Winnipeg Free Press - PRINT EDITION
Posted: 12/11/2012 1:00 AM | Comments: 0
Last Modified: 12/11/2012 11:26 AM | Updates
MANITOBA Hydro wants its customers to pay more for keeping the lights on.
The province's power utility and the arm's-length Public Utilities Board began the first day of hearings Monday on Hydro's request for a 3.5 per cent rate increase as of April 1.
Hydro also signalled it wants increases of 3.95 per cent in each of the remaining 18 years of its 20-year financial forecast -- a forecast that includes the building of the Bipole III transmission line down the west side of the province, two massive generating stations in northern Manitoba and an overhaul of its other dams, transmission lines and substations built decades ago.
Hydro president and chief executive officer Scott Thomson said Hydro needs the extra money from rates to offset an estimated $2.9-billion loss in forecast revenue over the 20-year period.
"The revenue stream that we had been expecting to help underwrite some of the capital development, and some of our overall requirements, has declined," Thomson said Monday.
When Hydro first put the idea out four years ago it needs a steady series of rate hikes over the next decade, it was pegged at about three per cent every year.
But that was before the global recession hit and sidelined export power sales to the United States. It also came just as the shale gas boom exploded in North America and flooded the market with cheap natural gas to compete against Hydro's electricity.
The result hasn't been pretty for Hydro's bottom line. In its most recent financial report, Hydro saw a net loss on consolidated electricity and natural gas operations of $43 million for the first six months of this fiscal year, compared to net income of $13 million for the same period last year.
Hydro has also revised the construction costs for the Keeyask and Conawapa generating stations.
Conawapa's estimated in-service cost of $7.8 billion in 2025-26 has gone up $2.4 billion and Keeyask's estimated in-service cost of $5.6 billion in 2019-20 has gone up $600 million.
"What we have experienced over the last five, six, seven years is that construction and labour rates have been substantially higher than inflation," Thomson said, adding Conawapa's costs have gone up partly because it's been pushed back one year.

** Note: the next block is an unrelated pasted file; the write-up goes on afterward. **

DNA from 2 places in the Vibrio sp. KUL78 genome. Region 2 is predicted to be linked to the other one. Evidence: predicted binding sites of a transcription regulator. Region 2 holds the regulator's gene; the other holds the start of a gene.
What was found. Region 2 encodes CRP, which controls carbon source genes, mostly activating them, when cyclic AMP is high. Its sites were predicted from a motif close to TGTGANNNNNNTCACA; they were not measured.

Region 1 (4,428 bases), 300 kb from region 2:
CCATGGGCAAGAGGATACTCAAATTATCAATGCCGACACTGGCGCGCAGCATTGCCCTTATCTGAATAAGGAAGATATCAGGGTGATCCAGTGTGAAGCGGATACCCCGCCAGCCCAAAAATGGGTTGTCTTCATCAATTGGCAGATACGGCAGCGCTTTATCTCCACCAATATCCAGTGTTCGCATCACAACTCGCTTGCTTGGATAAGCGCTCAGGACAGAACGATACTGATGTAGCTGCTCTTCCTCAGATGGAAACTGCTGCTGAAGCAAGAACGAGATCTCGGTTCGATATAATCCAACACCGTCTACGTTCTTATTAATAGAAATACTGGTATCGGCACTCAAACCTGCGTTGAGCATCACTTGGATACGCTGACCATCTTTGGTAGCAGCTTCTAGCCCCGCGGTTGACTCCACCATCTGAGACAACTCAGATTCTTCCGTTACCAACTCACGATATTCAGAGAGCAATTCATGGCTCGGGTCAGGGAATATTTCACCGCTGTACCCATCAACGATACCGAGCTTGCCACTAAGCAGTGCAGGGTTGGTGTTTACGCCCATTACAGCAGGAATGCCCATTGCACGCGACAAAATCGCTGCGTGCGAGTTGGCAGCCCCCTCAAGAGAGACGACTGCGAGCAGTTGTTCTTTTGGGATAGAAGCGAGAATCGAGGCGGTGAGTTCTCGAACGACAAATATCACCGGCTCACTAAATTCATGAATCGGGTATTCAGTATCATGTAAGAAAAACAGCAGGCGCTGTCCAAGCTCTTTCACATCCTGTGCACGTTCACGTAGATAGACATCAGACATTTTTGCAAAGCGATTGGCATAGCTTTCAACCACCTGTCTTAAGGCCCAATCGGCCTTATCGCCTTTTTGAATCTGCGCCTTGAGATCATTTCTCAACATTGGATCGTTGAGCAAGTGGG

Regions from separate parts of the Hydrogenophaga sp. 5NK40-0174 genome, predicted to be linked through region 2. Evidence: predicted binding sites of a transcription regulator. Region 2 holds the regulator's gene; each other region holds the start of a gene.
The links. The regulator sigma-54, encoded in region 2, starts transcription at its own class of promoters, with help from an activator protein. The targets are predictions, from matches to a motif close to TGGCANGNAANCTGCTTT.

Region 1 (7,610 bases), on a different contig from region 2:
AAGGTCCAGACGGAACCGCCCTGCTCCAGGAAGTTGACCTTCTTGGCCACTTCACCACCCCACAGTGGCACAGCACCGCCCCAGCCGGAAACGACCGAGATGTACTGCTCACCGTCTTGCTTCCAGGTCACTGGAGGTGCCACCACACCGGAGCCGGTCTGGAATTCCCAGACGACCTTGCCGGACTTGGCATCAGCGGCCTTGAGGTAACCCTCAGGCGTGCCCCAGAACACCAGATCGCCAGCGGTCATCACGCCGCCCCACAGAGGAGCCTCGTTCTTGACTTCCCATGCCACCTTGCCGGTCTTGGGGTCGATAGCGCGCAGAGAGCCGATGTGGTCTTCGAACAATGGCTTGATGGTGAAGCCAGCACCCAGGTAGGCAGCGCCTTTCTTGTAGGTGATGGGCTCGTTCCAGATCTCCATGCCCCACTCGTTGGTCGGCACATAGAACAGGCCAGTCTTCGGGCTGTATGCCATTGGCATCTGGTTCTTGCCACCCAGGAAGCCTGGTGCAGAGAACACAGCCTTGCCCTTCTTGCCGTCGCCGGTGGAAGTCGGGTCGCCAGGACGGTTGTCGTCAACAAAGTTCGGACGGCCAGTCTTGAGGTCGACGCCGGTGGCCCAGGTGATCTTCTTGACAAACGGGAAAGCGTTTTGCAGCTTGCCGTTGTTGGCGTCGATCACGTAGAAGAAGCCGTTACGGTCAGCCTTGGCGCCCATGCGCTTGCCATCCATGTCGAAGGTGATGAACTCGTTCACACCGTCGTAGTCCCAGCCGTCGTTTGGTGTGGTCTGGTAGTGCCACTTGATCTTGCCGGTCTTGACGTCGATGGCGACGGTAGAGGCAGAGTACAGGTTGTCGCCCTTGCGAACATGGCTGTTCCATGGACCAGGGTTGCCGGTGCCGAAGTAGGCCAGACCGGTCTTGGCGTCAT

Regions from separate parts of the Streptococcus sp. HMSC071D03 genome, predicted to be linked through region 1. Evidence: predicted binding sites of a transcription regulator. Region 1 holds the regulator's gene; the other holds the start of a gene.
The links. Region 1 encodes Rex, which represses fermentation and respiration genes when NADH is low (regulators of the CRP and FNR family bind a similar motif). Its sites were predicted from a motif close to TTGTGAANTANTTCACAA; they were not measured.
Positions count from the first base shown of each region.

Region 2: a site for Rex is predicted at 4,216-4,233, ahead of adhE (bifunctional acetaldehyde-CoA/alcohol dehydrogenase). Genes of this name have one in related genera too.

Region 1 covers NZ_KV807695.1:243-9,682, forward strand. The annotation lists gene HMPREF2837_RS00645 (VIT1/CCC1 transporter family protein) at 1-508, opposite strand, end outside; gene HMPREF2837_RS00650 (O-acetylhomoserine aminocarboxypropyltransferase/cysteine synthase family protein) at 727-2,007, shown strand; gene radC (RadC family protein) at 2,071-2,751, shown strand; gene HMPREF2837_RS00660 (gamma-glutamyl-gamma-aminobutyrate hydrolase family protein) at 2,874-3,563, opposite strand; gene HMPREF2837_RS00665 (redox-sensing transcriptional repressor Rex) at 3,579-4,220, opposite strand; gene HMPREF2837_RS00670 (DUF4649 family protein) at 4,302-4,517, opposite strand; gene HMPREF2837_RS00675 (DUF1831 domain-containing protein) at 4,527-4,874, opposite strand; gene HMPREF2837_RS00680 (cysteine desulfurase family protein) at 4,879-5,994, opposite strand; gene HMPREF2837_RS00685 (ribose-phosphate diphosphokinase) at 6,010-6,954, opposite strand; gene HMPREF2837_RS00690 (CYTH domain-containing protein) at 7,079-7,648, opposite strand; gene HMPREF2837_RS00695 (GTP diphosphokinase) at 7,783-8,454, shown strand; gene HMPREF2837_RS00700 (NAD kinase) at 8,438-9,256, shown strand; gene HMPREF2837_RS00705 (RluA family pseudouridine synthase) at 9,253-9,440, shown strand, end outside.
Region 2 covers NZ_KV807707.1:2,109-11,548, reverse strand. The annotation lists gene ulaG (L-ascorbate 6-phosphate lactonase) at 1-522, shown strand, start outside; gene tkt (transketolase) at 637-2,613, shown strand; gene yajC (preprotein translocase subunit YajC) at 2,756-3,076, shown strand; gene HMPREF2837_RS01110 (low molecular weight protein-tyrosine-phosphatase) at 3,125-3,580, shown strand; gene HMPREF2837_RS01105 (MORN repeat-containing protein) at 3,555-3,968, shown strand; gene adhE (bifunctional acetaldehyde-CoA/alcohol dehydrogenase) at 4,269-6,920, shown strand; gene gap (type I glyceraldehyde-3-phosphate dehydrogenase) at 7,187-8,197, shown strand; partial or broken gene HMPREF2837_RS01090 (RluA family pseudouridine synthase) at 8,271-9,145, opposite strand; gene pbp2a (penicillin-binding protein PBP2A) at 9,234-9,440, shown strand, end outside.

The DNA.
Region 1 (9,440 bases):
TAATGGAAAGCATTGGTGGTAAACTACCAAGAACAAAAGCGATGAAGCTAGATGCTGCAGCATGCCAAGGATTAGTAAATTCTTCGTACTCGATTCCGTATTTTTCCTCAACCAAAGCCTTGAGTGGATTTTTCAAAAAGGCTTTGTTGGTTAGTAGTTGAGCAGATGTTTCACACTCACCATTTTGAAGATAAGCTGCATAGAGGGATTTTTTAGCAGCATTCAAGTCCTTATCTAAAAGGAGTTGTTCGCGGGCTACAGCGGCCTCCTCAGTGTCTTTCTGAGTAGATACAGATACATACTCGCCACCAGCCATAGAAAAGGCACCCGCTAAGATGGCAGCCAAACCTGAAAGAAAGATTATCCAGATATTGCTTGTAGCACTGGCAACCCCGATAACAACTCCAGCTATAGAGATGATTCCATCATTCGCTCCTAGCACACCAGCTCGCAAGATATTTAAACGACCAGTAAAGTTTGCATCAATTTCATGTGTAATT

The PUB has already granted Hydro a two per cent hike last April and another 2.5 per cent increase in September.
Byron Williams, who represents the Manitoba branch of the Consumers' Association of Canada, told the three-member PUB panel if Hydro gets its wish of a 3.5 per cent hike, Manitobans will be paying eight per cent more on their Hydro bills in just one year.
Hydro says the rate increases are modest and only add a few dollars a year to the average residential user's bill -- and still keep its rates among the lowest in North America.
Manitoba Keewatinowi Okimakanak, which represents most First Nations in the province's north, and the Manitoba Industrial Power Users Group also oppose Hydro's rate request.
The GAC said it's concerned energy conservation will suffer with the building of two new dams.
It says Hydro should put more focus on other forms of renewable energy such as wind, solar, geothermal and electric vehicles.
Republished from the Winnipeg Free Press print edition December 11, 2012 A5
Updated on Tuesday, December 11, 2012 at 11:26 AM CST: Removes GAC from list of groups opposed to the rate hike.
Have you found an error, or know of something we’ve missed in one of our stories? Please use the form below and let us know.
Having problems with the form?Contact Us Directly
Bookings altered for Redford flights: report
Shelling adds to mounting civilian toll in Ukraine
Collision kills driver on Highway 10
Manitoba's phone-based health advice service celebrates 20th anniversary
New affordable housing agreement signed
Runway at Winnipeg airport reopening after repair work
Canada's Damian Warner, Jim Steacy win gold
Cochrane wins 2nd gold at Commonwealth Games
Hughes renews call for children's advocate independent of government
Man found by firefighters identified
Steeves proposes halving malathion buffer zones
Canada plans new sanctions against Russia
Israel hits symbols of Hamas rule; 128 killed
Sixth and last suspect being sought in Polo Park robbery, confinement case
Moore out, Kelly in against Ti-Cats
Salaries of First Nation leaders online
5 food writers subpoenaed in 'pink slime' lawsuit
Canadian wrestlers win 2 gold in Glasgow
Suzuki recalls nearly 26,000 cars for fire risk
China investigating Microsoft in monopoly case
One Bad Son plays some feel-good rock at News Café
Sam factor prepares Rams for sensitivity session
Filmmaker finds beauty in decay in doc-style music video about Winnipeg
Vegas illegal betting suspects freed from custody
Appeals court upholds labels on meat packages
Trump says his Buffalo Bills bid unlikely to win
Jets sign Frolik to one-year deal
Elegant Louvre Garden in Paris infested with rats
Jury awards Ventura $1.8M in defamation case
Hungry cat wakes owner before home burns
Cyclist made tourniquet from pants after shooting
Beautiful day, and week, ahead
Teacher who survived Sandy Hook has book deal
Legendary pitcher Jenkins sees familiar dreams at Shaw Park
Study: 35 per cent in US facing debt collectors
Suicide bomber kills Afghan president's cousin
Hajrullahu named special teams player of the week
Ripe for the pickin': berry growers and eaters enjoy a plentiful season
Whale-watching Ontario family stranded at sea